Interview: Yorkston, Thorne And Khan Keep It Sacred

Currently touring their debut collaborative record Everything Sacred, James Yorkston (Scottish folk-extraordinaire), Suhail Yusuf Khan (award-winning classical musician from New Delhi) and Jon Thorne (double bass master and member of electro-outfit Lamb) spoke to TFFT about their time together, influences and personal inspirations, and the new record…

What was it like joining up with the other guys on this new record?

JY – They’re good guys, wonderful players to share a stage and studio with. Somehow it all gels, despite our very different musical backgrounds. What was it like? It was an easy pleasure.

SYK – Well it’s great. Especially with dudes like them who are so different from where I come from. But the fact is they are both fantastic human beings and amazing musicians. The experiment some how works and creates a unique, distinctive sound.

JT – It’s been a lot of fun and also challenging to explore such new musical territory together.

With so many influences from different cultures, how has this affected the outcome of the album?

JY – It’s a funny thing, when I was a kid I was definitely into genres, so I’d love dub reggae or kraut rock or whatever, but long ago now, I stopped thinking of music in terms of cultures or genres. It’s just music, either noises I like or noises I don’t. So the cultures didn’t really affect what we did, more the player’s abilities and experiences. Is that their cultures? Perhaps it is. So I guess our different backgrounds brought different influences and kept things fresh

SYK – It has only made some very good affects on the outcome of this album. The fact that all three dudes are also interested in what the other head is bringing to the table, while constantly jumping in and out of the song, also leaves and occupies space for the other two at the same time.

JT – I think of it as much as a subjective meeting as well as a cultural one. We are all bringing a wide variety of personal musical and life experiences to the table. All of these things inform the sounds we make. I don’t over think the cultural aspect, we just listen to one another and play. That’s the joy of music being a universal language, you just speak it and the mutual understanding grows from there. The central orientation is listening and reacting in the moment.

What is your favourite song off the record and why?

JY – You know, I kinda like all of them a fair bit. I guess, for the sake of this, Knochentanz is my favourite as it was totally improvised and I love the freedom that improvisation brings to music. I still have nightmares of my days in punk bands, rehearsing the same song to death, then killing it again the next rehearsal and the one after…

SYK – Ha! It’s like asking a mother which one is your favourite child amongst all of your children. To think about it right now, I’d say Broken Wave.

JT – My current favourite is Blues Jumped The Goose. It changes daily!

Other than your fellow musicians, who else inspired this album?

JY – Obviously, Doogie Paul, my buddy and old bass player. When he died, I was in a bit of a state of shock but I wrote a lot in that period and Broken Wave is directly about him. And then, Blues Jumped The Goose was written for my buddy Vince who died this time last year. That makes it sound as though the album is about death, but I don’t see that. More so about making the most of the time we have now, before the inevitability of death arrives and swamps us all.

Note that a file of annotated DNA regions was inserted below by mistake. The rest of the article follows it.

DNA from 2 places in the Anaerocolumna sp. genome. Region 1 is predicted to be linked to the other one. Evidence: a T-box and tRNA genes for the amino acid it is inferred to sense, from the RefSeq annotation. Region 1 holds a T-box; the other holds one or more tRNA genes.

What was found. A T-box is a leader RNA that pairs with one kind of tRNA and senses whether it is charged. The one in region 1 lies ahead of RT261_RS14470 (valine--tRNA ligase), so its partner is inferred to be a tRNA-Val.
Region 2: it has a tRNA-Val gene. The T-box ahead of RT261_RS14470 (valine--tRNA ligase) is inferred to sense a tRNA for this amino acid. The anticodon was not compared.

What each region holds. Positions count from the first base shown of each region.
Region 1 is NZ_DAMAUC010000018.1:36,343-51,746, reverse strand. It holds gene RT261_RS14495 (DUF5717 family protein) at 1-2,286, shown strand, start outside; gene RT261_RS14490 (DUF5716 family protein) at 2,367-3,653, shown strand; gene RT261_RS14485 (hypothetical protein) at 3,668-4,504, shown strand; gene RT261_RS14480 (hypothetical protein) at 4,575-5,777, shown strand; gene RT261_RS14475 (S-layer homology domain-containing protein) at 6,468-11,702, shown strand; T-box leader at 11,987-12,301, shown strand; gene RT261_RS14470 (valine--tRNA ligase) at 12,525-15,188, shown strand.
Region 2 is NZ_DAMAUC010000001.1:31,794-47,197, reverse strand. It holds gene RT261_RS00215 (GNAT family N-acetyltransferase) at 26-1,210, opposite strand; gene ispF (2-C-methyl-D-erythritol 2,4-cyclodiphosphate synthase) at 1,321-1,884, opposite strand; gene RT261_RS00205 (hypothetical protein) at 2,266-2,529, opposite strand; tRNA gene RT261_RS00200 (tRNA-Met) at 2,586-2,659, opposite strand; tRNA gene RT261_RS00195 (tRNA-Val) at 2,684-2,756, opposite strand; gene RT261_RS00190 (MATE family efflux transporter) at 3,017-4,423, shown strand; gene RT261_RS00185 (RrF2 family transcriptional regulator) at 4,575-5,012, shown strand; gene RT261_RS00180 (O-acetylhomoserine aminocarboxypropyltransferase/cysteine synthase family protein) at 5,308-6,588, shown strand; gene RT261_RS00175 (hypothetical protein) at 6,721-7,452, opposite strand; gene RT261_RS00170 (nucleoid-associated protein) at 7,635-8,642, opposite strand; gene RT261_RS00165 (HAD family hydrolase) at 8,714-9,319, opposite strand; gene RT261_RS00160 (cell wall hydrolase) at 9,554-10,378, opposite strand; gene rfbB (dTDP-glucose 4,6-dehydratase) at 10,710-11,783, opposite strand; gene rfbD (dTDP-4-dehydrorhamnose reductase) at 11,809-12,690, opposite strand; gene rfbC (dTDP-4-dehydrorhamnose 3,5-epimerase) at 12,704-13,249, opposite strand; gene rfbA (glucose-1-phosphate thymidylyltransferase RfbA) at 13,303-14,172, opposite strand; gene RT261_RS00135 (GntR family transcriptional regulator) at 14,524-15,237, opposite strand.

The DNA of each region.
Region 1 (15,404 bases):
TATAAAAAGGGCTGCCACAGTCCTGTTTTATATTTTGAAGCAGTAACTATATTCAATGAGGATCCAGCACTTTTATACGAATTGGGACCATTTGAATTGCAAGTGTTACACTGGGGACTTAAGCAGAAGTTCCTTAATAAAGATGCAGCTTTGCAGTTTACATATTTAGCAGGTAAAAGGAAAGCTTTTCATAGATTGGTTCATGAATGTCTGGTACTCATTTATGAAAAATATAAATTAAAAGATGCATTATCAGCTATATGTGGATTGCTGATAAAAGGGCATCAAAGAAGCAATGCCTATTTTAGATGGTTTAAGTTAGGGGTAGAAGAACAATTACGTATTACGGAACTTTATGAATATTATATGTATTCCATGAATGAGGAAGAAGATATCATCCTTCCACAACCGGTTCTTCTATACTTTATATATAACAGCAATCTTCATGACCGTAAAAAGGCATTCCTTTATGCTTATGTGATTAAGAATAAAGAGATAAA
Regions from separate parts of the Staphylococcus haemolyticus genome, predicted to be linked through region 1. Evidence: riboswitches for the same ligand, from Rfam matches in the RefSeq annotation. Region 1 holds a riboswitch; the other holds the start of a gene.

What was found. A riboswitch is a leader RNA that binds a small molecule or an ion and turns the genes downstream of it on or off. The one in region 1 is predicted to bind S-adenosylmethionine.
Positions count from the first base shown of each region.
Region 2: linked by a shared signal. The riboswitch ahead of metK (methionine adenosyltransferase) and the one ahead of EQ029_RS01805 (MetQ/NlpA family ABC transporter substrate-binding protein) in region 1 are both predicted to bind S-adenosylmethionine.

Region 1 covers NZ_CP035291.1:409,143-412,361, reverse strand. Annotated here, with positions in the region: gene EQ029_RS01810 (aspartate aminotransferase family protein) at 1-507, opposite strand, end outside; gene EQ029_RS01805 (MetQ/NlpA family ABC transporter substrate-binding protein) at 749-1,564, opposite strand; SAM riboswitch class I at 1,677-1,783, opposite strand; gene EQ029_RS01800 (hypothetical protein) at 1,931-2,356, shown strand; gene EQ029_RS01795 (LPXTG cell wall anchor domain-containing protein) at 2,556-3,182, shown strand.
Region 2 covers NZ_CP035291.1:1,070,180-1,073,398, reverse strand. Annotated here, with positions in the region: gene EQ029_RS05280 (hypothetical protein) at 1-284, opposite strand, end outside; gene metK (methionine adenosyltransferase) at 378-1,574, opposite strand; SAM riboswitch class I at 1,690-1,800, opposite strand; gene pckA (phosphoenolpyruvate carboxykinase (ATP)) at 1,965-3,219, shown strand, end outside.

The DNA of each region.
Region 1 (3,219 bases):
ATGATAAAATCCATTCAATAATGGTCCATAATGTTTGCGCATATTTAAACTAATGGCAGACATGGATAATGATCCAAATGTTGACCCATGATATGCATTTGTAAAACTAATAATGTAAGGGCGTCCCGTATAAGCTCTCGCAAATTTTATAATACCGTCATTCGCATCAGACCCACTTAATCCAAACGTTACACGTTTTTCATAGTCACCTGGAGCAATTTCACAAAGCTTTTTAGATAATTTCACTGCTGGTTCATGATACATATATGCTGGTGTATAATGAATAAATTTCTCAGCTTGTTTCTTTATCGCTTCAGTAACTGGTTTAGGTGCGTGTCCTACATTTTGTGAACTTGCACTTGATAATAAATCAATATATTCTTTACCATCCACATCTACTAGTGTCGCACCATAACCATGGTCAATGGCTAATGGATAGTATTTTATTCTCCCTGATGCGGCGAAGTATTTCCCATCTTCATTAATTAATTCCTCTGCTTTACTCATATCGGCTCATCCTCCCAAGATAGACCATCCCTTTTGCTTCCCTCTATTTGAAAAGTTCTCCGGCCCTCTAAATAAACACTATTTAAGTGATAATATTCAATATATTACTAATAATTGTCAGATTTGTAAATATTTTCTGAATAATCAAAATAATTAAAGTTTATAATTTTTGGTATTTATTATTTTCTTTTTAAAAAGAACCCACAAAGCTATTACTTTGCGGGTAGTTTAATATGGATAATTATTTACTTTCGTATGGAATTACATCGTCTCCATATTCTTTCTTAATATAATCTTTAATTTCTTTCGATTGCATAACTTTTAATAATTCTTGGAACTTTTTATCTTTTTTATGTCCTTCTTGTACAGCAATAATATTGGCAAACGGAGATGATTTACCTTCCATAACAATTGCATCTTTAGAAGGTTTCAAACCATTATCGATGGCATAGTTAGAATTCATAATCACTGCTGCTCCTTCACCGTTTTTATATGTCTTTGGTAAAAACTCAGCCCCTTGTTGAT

SYK – Apart from these two dudes, I’ve been inspired by musicians/singers like Nusrat Fateh Ali Khan, Ravi Shankar, John McLaughlin…yeah mainly these guys for this album.

JT – I’ve just been conscious of the three of us and the sound we make together. Subconsciously, probably a lot of ECM records.

James, your songwriting has always been labelled as outstanding, what process do you take when writing a song / record?

JY – I just stay true to myself. I never think about singles or how an album will be received until it’s been delivered to Domino. I am very lucky to be on a label that’ll allow me to keep my music free of such worldly worries as actually selling any copies.

How are people taking to Everything Sacred? Are you pleased with the reviews?

JY – I am surprised it’s had any reviews as I thought it may be a little not-Jake-Bugg for people, but the reviews I have seen have been very generous. I am pleased people are enjoying the randomness of the project as that is probably the part of YTK that I value the most, other than my friendship with Jon and Suhail.

SYK – This is my first ever non – classical album to have released in the UK and I am quiet pleased with the reviews and appreciation this trio is getting, not only from the audiences, but from the critics as well.

JT –  I’ve been very happy to see it being so well received. I didn’t put expectations on it. You just give it your all and then hope for the best. It’s a lot like parenting. The great part about the positive reception is we will get to record and play more together!

Questions by Rachel Allman

We also have a pair of tickets to see Yorkston, Thorne & Khan on Feb 24th, plus two pre-gig meals at the wonderful Deaf Institute, Manchester to give away! Click HERE for more details…


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